Any data or id or whatever we need for our request, we can receive it as a parameter of query function and use it (like getProductDetails query or addToCart mutation in the above example), and don't forget if it is more than one parameter you need to pass it as an object(like addToCart mutation).
Now, createApi gives us a hook for each query or mutation we declared inside endpoints and we can destructure these hooks and export them to use them in our components (just like the last line in the above example).
these hooks are named by createApi with this format:
for builder.query endpoints:
use + your given name + Query
like : useGetCartQuery , useGetProductDetailsQuery hooks in above example.
for builder.mutation endpoints:
use + your given name + Mutation
like : useDeleteFromCartMutation, useAddToCartMutation hooks in above example.
createApi also gives us a reducer to use inside the reducer option of configureStore object that we are going to use in the next step.
The configureStore options is a little bit different from what you saw in previous structure:
We use the reducerPath option of our api to name the reducer it returns inside global state.
configureStore sets some middlewares to our store by default(like thunk middleware to make redux able to use async actions) but when we use the rtk query structure we want to also add the middlewares our api returns to our store. So, just like in the above image, we declare a middleware option that is equal to a function that accepts a function named getDefaultMiddleware and we call this function to get an array of all the default middlewares and also concat the middleware that comes from our api to this array.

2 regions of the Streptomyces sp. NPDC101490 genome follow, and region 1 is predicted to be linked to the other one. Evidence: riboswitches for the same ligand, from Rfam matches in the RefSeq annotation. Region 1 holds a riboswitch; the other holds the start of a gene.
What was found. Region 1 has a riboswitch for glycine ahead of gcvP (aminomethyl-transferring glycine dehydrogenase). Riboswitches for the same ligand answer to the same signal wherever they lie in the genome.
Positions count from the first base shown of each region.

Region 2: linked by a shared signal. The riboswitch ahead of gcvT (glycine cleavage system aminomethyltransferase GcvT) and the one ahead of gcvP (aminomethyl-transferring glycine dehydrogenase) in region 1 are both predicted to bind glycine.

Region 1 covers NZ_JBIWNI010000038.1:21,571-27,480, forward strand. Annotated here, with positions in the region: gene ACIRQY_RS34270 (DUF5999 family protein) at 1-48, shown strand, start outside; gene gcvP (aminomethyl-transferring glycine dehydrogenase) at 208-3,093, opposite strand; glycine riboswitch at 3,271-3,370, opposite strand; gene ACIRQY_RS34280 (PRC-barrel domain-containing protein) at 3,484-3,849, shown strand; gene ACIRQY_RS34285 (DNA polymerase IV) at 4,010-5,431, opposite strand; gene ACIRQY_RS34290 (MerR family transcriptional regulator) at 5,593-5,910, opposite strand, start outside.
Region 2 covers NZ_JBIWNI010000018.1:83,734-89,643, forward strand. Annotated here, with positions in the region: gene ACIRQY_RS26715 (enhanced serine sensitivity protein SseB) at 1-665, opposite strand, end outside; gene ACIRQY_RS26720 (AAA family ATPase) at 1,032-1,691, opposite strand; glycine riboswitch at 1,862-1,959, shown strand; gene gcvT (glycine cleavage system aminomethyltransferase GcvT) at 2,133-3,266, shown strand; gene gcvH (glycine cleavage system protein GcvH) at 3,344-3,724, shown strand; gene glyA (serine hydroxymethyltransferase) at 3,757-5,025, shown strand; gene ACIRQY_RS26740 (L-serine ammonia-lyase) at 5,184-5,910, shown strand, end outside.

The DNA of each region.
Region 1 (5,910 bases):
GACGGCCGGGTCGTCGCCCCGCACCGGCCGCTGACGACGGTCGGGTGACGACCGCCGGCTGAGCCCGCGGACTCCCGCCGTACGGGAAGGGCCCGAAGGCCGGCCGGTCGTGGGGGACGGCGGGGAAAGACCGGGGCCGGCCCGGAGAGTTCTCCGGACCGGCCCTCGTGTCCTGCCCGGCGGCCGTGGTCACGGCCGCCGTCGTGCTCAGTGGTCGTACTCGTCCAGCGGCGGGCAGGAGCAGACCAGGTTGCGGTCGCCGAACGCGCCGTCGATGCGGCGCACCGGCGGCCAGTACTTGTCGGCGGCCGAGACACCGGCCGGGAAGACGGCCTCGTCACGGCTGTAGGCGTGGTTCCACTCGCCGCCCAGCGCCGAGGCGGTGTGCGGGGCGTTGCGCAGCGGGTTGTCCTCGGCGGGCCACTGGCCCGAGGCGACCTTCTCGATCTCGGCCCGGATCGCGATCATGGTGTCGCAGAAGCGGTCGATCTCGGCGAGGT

> Redux node: each middleware that we put inside middleware array in configreStore is going to be used with applyMiddleware that we had inside redux.
Note: the middlewares that come from our api are going to help us in caching, invalidation,... processes.
This step is the same step that we had in the previous structure.
We either want to request data and get something by query hooks or update data by deleting, editing, or creating with mutation hooks.
- Using query hooks to get data:
As you see in the above example, query hooks give us an object of fetch results like data, loading, error, etc...
and we don't have to deal with declaring loading or error in our states. as soon as the component mounts, the request is going to be made and next time the data that has been returned before, is going to be cached(it means we just have loading for the first time that the data is empty).
- Using mutation hooks to update data:
As you see in the above example, mutation hooks give us a tuple. The first item in the tuple is the "trigger" function and the second element contains a results object with data, isLoading, isError,... properties.
This was the second way and structure to use redux-toolkit, the main thing that you should consider is that either in the first structure or in the second one, each method has lots of options and configurations that I am not able to talk about all of them in this article.
I tried to give you all the important and main concepts that you should know about redux-toolkit and be able to start using it, but if you want to learn more about it you can check out redux toolkit documentation.
Goodbye and Good luck🤞